Alternative to deposits

investment savings

Higher interest rates are good news for savers – although some banks have been slow to raise rates paid on deposit accounts.

One alternative to traditional high street accounts is money market funds. These funds invest in short-term debt issued by governments, banks and companies with high credit ratings and typically pay investors a monthly return.

These are relatively low-risk funds, certainly compared with equities and longer-term bonds, but this doesn’t mean they are entirely risk free. Interest rate movements can affect the value of the underlying holdings and payments made to investors. There is also the risk an issuer could go bust, defaulting on payments, although the spread of securities minimises this to some extent.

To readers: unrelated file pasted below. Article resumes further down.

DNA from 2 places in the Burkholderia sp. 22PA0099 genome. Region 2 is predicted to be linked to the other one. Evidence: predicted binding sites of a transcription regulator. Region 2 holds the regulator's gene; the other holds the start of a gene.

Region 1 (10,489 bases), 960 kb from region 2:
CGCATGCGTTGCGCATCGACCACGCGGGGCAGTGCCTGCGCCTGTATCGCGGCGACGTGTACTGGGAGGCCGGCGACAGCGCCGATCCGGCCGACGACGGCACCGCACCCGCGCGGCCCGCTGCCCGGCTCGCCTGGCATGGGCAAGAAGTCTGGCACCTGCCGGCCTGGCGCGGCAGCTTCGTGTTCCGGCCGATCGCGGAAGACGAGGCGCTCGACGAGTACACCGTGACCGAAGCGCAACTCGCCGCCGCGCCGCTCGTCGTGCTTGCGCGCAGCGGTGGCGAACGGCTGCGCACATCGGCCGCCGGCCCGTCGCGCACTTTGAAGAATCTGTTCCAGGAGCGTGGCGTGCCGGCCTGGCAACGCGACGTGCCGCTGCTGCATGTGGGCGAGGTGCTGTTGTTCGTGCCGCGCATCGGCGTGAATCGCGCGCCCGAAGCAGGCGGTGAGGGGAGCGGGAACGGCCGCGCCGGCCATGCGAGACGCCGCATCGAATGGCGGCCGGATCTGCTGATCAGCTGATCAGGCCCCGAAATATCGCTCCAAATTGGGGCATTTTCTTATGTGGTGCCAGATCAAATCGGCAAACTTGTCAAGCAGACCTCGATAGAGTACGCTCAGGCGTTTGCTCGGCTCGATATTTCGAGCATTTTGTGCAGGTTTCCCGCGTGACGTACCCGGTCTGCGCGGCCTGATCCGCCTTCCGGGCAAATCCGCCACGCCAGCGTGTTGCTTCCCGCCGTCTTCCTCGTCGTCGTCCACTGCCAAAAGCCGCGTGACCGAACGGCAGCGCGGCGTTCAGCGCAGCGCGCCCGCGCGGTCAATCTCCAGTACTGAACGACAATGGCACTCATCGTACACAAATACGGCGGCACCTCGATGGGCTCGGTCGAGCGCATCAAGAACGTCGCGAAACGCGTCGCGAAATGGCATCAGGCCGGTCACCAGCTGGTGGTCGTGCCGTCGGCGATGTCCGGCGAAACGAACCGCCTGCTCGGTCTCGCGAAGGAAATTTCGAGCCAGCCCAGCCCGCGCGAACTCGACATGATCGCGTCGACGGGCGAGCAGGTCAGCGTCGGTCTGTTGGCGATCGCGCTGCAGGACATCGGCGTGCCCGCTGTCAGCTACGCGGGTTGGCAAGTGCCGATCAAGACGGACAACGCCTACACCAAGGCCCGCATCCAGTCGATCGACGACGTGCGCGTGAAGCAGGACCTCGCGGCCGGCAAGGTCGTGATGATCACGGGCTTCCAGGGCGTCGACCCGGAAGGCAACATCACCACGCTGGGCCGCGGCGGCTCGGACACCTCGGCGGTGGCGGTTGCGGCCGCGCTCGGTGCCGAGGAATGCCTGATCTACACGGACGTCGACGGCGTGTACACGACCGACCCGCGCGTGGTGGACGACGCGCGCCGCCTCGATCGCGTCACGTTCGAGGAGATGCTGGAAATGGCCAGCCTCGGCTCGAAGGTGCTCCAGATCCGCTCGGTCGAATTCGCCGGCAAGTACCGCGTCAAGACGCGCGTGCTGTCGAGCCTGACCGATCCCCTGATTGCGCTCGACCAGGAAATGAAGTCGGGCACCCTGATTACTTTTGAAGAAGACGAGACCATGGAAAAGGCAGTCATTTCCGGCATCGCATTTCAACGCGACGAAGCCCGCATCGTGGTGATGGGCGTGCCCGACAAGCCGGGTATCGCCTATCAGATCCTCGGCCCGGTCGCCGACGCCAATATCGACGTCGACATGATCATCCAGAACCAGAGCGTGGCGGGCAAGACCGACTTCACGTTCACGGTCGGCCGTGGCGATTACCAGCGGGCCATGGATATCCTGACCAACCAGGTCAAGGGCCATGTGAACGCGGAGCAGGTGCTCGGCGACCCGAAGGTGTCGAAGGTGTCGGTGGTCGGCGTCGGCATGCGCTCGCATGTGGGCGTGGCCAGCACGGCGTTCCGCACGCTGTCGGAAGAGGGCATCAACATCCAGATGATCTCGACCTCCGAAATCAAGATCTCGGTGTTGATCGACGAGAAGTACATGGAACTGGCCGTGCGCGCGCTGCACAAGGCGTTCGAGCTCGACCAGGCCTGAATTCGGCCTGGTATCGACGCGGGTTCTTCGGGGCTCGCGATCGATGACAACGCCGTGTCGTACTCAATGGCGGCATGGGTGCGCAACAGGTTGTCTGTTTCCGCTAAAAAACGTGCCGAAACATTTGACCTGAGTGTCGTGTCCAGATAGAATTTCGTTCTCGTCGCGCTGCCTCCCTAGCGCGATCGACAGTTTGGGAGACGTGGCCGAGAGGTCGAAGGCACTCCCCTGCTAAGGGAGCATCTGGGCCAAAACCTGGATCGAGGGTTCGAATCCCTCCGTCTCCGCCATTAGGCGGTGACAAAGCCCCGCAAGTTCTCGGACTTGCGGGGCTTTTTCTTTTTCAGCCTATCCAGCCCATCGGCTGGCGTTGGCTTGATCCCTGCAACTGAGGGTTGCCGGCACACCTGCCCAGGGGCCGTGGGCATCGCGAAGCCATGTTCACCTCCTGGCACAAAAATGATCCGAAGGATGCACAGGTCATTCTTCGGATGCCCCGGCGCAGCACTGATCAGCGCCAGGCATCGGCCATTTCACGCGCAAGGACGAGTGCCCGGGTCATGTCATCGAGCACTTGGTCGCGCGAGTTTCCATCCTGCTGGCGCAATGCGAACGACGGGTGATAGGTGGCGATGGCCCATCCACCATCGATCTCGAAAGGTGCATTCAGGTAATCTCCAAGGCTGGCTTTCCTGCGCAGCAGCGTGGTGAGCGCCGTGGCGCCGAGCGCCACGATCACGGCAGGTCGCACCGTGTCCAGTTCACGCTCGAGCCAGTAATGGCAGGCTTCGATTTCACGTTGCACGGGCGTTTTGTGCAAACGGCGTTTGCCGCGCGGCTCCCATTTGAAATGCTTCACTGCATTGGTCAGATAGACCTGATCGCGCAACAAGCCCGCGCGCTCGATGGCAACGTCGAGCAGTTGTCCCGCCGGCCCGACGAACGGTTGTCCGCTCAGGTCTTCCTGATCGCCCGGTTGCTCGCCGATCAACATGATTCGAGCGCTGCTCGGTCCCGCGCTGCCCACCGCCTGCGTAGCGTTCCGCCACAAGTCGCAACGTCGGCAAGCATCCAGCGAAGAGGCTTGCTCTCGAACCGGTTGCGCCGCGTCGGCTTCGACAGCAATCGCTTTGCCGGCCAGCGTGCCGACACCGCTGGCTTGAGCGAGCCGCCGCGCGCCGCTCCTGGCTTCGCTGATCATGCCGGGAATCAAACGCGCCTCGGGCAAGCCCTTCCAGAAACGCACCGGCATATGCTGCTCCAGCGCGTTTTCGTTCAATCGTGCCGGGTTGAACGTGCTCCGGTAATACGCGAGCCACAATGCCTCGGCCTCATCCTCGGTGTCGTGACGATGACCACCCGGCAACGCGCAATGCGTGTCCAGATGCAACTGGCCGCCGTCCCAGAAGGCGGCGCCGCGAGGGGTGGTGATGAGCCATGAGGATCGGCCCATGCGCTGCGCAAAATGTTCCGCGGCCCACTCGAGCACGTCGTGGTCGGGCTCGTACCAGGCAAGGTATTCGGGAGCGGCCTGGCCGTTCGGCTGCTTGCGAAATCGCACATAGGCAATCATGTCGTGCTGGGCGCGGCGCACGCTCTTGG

Temporary stop-gap

Money market funds allow instant access and are often used by investors as a temporary safe haven when stock markets look turbulent. Returns vary, depending on the underlying investments,
but many funds are currently yielding around 5%. Like all investment funds, though, there will be management fees to pay.

It’s important to note that these funds are not covered by the Financial Services Compensation Scheme which protects deposits up to £85,000 in the event of a bank or building society going under.

 

The value of your investment and any income from it can go down as well as up and you may not get back the full amount you invested.

Past performance is not a reliable indicator of future performance.

Investments do not offer the same level of capital security as deposit accounts.